The U.S. Postal Service is consolidating its organizational structure of 67 districts down to 50, a move that will shake up and downsize the mailing agency’s workforce.
Postal management is offering voluntary early retirement to impacted staff, which includes administrative personnel at its Washington headquarters, as well as those in “headquarters-related” area and district offices. USPS said it will make the offers, which will not include a separation incentive and would become effective April 30, to avoid forced layoffs, or reductions in force. The agency said the changes would “improve efficiency” and better serve postal customers.
Dave Partenheimer, a USPS spokesman, declined to offer details on how many employees would be offered the chance to retire early or how many positions the Postal Service is seeking to eliminate. The agency did not rule out that RIFs could become necessary if an insufficient number of workers accept the early retirement offers.
USPS cautioned more workforce changes are still coming in the months ahead, noting a final stage of organizational change is underway and it will make an announcement on its staffing impacts in May.
The new districts will align closely with state boundaries, as shown below in a map obtained by Government Executive. USPS briefed staff at the area level Wednesday afternoon as it announced the changes to the media. In addition to the district consolidations, workforce reductions were made necessary under the changes as USPS is centralizing its marketing functions rather than keeping them dispersed throughout its district and area levels. The Postal Service will also align its logistics and processing operations along the same geographic lines as its retail and delivery operations.
The shakeup is the second set of organizational changes Postmaster General Louis DeJoy has announced since taking office last year, following a realignment of postal work into three divisions last summer that was accompanied by the shuffling of C-suite executives.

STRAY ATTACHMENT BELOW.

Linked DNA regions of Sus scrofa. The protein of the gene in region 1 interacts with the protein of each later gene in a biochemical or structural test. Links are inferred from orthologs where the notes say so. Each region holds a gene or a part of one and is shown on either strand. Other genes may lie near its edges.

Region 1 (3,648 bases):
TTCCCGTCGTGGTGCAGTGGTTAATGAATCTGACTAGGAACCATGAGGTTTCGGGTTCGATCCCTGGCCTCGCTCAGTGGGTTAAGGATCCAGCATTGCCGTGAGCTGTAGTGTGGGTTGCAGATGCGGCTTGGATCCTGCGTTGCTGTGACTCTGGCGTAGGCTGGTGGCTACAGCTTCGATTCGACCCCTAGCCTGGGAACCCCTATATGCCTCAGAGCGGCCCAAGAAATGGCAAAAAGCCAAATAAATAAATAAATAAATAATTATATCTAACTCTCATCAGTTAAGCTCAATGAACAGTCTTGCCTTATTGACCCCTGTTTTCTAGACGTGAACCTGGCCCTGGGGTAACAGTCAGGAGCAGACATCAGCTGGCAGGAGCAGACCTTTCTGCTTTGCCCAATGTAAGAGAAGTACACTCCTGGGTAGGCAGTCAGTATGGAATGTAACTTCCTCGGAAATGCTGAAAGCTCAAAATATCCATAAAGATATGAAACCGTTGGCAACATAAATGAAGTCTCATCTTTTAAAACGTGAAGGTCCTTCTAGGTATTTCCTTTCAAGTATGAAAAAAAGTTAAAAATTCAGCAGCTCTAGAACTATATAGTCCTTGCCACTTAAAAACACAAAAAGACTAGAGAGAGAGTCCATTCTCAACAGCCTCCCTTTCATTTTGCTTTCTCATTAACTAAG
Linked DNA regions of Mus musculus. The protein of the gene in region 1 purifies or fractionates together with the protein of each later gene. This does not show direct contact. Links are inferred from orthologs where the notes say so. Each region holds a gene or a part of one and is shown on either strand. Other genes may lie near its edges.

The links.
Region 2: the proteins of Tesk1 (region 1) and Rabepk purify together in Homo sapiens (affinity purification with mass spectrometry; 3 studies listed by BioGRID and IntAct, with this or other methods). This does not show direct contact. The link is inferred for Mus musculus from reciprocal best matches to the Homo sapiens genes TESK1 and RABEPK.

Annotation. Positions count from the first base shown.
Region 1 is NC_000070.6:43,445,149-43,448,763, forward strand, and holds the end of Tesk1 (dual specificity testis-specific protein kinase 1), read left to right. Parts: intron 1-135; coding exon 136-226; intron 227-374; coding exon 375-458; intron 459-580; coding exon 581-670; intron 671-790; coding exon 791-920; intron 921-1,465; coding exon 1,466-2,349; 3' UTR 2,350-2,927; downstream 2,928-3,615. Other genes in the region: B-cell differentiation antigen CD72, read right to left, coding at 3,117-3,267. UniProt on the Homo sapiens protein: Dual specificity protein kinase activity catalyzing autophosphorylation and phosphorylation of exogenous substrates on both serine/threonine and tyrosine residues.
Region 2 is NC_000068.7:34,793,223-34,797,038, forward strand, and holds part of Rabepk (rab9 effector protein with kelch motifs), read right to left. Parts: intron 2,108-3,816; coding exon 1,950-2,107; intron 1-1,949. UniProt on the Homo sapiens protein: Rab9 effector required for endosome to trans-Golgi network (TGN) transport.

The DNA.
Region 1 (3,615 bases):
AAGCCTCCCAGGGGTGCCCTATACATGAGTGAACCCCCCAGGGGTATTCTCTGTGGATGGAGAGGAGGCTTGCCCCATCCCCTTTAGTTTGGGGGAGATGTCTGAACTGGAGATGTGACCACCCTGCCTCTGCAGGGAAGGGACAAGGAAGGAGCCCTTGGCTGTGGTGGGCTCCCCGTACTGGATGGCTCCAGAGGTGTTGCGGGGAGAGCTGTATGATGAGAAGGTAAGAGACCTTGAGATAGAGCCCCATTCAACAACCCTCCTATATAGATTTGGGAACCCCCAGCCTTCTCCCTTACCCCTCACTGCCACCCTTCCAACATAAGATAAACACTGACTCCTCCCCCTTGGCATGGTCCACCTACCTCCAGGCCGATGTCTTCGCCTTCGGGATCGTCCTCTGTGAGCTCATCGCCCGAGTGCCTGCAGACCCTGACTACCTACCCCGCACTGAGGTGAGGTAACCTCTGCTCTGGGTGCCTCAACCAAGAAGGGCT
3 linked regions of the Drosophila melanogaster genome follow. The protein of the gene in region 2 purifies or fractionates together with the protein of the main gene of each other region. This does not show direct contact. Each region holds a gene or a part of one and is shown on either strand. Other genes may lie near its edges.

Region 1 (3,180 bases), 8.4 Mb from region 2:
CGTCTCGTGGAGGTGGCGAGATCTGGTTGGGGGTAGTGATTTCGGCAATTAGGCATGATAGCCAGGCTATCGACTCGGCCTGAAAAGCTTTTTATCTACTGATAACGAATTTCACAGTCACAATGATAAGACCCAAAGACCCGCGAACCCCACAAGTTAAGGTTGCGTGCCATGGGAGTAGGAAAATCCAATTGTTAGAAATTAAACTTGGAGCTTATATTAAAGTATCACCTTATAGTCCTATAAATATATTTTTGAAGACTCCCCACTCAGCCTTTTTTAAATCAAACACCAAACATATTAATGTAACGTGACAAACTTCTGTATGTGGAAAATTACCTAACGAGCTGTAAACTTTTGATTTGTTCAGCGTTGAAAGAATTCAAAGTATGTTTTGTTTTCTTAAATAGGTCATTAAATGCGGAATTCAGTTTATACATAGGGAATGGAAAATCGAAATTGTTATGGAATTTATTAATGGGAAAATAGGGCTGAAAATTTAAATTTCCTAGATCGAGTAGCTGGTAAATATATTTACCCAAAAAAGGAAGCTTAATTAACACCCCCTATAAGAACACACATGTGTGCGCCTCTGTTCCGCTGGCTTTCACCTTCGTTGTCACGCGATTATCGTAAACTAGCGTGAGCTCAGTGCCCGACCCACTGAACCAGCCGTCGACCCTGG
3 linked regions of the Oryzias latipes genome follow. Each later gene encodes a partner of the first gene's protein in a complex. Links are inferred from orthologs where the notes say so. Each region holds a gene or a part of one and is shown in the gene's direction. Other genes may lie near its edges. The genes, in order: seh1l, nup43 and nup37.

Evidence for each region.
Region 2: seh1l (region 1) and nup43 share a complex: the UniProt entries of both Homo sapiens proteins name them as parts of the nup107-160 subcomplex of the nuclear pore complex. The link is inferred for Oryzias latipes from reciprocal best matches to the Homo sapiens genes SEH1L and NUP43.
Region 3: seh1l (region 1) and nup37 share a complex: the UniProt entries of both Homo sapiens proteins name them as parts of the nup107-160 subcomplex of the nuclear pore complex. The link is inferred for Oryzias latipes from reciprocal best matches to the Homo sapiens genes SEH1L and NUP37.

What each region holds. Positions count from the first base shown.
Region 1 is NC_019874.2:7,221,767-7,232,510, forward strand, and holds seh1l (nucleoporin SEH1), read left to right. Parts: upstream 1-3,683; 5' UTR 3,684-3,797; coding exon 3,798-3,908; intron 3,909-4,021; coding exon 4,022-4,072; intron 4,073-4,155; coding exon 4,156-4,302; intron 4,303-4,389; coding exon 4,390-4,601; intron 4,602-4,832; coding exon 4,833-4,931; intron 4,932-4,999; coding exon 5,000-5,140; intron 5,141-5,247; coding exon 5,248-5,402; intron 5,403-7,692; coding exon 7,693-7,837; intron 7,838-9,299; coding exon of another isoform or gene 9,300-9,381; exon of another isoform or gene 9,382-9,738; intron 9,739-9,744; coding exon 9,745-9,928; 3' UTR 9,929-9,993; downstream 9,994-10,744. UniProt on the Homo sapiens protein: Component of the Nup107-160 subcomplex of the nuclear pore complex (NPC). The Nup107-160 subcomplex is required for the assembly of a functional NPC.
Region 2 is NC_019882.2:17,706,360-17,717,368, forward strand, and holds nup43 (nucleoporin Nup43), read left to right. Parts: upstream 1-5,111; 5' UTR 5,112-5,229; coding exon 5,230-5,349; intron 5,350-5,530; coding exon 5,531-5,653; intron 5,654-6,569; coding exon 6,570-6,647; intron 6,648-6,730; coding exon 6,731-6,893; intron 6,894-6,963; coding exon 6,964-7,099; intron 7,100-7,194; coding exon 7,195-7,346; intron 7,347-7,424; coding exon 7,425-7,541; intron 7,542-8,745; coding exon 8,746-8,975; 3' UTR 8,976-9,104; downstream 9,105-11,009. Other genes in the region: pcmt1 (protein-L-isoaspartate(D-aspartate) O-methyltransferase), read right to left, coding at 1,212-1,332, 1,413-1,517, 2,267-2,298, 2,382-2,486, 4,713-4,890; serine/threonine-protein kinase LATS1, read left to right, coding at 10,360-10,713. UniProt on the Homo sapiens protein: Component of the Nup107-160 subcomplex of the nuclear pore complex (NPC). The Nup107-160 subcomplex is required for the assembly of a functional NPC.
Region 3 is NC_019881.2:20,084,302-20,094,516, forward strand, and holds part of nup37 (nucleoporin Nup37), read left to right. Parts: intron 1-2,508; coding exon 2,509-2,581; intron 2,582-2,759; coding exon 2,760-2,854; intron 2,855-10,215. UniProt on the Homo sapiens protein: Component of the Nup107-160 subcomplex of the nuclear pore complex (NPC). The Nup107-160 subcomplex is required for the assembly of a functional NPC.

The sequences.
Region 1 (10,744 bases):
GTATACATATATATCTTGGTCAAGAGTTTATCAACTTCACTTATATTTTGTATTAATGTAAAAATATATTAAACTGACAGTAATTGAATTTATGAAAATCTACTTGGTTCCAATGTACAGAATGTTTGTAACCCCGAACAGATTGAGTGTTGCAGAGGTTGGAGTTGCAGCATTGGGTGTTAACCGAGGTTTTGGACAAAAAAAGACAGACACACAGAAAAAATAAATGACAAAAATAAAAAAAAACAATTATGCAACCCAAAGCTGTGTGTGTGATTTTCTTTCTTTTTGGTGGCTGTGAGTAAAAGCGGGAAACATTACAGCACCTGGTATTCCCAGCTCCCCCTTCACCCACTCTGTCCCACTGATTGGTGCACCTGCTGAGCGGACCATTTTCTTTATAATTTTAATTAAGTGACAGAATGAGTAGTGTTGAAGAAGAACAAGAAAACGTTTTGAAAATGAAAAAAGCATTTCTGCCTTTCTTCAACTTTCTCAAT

“These organizational changes will strengthen our mission and commitment to serve the American people by improving efficiency and streamlining decision making throughout the organization,” said Postmaster General DeJoy. “By improving operational focus and business strategy execution along with greater investment, we will strengthen our public service mission, achieve service excellence and place the Postal Service on a path toward financial sustainability.”
DeJoy has promised to release in the coming weeks a 10-year business plan that will lay out more changes, some of which will require legislative or regulatory approval.
USPS last offered early retirements on a large scale in 2018 when it provided the incentive to 26,000 mail handlers and clerks. The Postal Service said at the time those offers were part of an effort to “right-size” its workforce in response to accelerating declines in mail volumes. It went through several workforce reduction efforts in the early 2010s as it consolidated mail processing plants and slowed down mail delivery. DeJoy has said USPS will again aim to slow delivery windows as part of his forthcoming plan, but has not previewed whether that would be coupled with plant closures or additional workforce attrition measures.
The Postal Service now has about 500,000 career employees, down nearly 300,000 from its peak near the turn of the century. USPS has grown its non-career workforce dramatically in that time, which now numbers more than 100,000.